Who are programmers
Computer scientist vs. programmer - that's the difference
You can find out the differences between the professions here!
In recent years, the need for specialists in digital technologies and, at the same time, the number of relevant professional fields has grown enormously.
Nevertheless, or perhaps precisely because of this, there is now a great deal of confusion when it comes to the correct designation for the respective professions. In addition to the most varied of English technical terms, which often differ from one company to another, the job titles "programmer (m / w)" or "computer scientist (m / w)" are often used and are often used as synonyms. However, there are differences in terms of training and professional activity.
What distinguishes programmers?
A programmer is the craftsman and specialist in implementation
As the name suggests, a programmer deals with the development and "programming" of computer programs. These can be very different depending on the area of application and target group, but it is always the same that different computer languages (so-called programming languages) are used for them. With their help, the programmer creates software that solves a given problem. The highest level of accuracy is necessary so that the program later works correctly and as smoothly as possible. In addition, this software should also react robustly if errors occur and leave the possibility of maintenance and repairs open. In addition, programmers also have to keep an eye on resource consumption. A programmer is basically a craftsman who works in an application-oriented manner and uses tools developed by others. However, depending on the area of responsibility, a certain amount of personal creativity is necessary.
What distinguishes computer scientists?
Computer scientists are scientists and more like theorists
Computer scientists, on the other hand, are scientists who deal with the theoretical foundation of modern digital technologies. This ranges from (the development and analysis of) algorithms and data structures to numerical analyzes and the development of new programming languages. Depending on the orientation, computer scientists also develop the basis for new areas of application such as computer graphics or artificial intelligence. A computer scientist, on the other hand, rarely deals with the practical applications used later in everyday life. However, it is unlikely that you will actually work as a computer scientist later when you study computer science, because compared to all the software developers who are wanted in many places, the positions for scientifically working computer scientists at universities and in the research departments of large companies are more likely rar. A corresponding degree can still prepare you for the job of a programmer, as basic knowledge of computer science is essential for this.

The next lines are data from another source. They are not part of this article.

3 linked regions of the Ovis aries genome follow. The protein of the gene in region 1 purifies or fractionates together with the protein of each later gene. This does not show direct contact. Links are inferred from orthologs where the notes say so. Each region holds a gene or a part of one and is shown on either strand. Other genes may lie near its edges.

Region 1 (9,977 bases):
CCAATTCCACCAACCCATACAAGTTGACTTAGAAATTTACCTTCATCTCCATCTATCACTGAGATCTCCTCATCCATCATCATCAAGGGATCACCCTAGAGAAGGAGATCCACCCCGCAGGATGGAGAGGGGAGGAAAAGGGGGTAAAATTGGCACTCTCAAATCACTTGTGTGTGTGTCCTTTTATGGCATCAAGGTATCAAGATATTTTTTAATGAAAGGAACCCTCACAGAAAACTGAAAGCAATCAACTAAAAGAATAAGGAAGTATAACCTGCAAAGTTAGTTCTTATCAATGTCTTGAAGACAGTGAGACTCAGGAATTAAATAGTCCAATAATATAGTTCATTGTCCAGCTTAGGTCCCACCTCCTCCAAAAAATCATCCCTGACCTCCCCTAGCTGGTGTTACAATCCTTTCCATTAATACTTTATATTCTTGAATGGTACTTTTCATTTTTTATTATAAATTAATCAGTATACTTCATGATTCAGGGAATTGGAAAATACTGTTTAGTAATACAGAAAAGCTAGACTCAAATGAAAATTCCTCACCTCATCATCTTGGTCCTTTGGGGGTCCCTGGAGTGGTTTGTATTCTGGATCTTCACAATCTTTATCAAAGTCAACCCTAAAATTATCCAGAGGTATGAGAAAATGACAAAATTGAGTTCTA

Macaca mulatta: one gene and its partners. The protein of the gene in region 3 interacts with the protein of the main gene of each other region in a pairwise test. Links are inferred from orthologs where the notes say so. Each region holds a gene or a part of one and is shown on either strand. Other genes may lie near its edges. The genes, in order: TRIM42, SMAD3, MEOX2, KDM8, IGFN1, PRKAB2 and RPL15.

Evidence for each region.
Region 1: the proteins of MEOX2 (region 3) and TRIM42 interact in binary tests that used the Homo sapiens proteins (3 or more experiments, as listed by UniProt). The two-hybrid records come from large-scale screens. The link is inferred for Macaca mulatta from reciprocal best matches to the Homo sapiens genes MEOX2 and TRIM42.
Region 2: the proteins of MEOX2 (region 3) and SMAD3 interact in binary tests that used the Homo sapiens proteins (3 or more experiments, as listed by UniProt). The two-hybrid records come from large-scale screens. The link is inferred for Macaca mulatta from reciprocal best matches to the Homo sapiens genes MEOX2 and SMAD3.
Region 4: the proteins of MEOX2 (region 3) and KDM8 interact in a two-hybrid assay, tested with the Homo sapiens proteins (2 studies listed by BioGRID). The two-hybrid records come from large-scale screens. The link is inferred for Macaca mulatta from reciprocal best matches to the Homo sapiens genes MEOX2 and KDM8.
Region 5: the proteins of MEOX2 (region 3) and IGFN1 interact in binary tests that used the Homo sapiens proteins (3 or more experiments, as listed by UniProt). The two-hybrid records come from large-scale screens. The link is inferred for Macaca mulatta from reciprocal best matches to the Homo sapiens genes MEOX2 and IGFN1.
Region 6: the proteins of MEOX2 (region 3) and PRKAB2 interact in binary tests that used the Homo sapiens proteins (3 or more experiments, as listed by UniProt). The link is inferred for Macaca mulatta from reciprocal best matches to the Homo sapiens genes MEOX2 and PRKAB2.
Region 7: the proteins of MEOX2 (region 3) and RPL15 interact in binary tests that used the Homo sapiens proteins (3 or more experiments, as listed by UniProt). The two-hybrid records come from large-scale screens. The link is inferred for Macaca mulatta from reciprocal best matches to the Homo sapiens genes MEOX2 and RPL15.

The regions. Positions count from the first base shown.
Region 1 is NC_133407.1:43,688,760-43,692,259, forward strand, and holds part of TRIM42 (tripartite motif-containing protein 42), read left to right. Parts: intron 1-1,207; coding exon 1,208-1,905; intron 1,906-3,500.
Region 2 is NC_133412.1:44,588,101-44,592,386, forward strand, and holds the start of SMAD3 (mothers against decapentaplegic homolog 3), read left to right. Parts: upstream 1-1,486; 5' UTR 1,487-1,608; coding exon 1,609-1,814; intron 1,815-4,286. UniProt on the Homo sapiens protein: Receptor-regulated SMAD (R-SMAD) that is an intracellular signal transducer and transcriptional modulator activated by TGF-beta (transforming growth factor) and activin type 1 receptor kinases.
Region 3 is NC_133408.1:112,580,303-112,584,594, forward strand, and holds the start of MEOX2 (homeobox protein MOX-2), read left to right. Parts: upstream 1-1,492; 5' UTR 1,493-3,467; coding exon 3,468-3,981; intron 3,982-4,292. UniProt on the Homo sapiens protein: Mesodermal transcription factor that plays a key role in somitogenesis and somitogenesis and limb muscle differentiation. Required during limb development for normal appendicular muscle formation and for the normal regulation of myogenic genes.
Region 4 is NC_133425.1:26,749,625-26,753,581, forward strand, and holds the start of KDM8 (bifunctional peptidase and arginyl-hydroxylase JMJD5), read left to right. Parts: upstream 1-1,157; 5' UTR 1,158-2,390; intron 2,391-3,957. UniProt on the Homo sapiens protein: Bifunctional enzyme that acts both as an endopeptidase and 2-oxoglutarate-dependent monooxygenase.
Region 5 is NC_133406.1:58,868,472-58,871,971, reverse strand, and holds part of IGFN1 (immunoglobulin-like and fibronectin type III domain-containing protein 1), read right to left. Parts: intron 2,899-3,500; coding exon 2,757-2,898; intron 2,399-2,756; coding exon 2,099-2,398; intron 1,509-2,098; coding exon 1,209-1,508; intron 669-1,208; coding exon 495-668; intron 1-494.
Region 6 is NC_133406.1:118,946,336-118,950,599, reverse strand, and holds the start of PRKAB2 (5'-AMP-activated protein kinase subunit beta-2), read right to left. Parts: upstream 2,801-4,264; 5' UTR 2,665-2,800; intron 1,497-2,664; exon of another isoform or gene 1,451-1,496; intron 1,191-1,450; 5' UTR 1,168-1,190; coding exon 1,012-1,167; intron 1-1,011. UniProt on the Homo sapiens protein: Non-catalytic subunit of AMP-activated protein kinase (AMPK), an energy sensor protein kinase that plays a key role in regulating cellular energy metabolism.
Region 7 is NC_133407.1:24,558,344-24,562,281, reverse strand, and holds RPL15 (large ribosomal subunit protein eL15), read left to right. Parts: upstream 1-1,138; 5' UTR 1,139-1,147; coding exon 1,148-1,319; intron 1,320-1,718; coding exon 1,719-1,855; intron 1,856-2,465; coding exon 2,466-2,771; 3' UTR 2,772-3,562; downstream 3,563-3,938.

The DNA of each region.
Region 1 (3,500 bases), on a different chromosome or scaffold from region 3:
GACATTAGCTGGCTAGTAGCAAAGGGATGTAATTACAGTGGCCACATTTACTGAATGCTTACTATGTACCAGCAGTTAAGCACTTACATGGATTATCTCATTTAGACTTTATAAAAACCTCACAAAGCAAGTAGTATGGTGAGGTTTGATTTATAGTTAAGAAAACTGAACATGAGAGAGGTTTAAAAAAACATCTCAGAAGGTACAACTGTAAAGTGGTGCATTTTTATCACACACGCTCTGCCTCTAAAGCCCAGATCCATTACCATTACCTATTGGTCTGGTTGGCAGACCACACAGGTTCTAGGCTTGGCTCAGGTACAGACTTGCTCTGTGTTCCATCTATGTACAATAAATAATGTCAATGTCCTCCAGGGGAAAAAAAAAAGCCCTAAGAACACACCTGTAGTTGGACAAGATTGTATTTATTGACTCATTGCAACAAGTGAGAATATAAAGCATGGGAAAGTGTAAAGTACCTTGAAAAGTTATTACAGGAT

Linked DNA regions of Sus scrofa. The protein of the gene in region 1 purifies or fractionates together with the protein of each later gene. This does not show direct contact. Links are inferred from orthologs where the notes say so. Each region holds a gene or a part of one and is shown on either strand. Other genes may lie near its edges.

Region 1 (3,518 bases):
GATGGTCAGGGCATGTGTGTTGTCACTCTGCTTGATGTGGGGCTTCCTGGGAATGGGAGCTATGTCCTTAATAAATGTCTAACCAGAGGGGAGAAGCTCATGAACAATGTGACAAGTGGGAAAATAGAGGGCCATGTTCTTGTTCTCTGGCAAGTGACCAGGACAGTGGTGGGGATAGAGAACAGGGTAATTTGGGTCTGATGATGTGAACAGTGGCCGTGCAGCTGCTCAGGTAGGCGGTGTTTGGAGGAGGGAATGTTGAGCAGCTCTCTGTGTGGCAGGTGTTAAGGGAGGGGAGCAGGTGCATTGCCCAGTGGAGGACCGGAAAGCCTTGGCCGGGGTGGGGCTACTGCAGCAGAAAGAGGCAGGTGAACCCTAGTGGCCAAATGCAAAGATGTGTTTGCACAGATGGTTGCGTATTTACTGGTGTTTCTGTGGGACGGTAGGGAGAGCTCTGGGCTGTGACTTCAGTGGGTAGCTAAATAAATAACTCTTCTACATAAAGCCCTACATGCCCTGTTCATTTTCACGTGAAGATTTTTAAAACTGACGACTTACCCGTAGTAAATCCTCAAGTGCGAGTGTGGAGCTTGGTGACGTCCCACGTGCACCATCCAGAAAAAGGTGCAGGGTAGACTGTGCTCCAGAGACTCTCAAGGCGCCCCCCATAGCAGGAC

What are the differences? Programmers and computer scientists in comparison
On the surface, programmers and computer scientists differ essentially in their practical relevance. While a computer scientist as a scientist deals with more abstract questions, the work of a programmer has direct practical relevance and delivers concrete results in a comparatively short time. However, the two occupational fields also differ significantly in terms of training. In order to actually be able to work in science later, a university degree in computer science (or hyphenated computer science) is mandatory, which has been completed with the usual exams and titles. Those who want to work as a programmer, on the other hand, can go a wide variety of ways. This also includes a degree in computer science, but not exclusively. There are now a wide variety of apprenticeships which, depending on their focus, enable entry into a wide variety of industries. You should not be confused by the term computer scientist, which some of them have in the name. Nevertheless, these are practice-oriented and not scientific professions, in which the development, planning and maintenance of software and computer networks are in the foreground. Since the term programmer is not a protected job title, it is still possible, as a talented career changer, to turn the job into a hobby without having had the right training. Of course, this path is not open to everyone and becomes more and more difficult with the increasing professionalization and bureaucratisation of the industry, which is why it is better if you play it safe and complete a suitable training.
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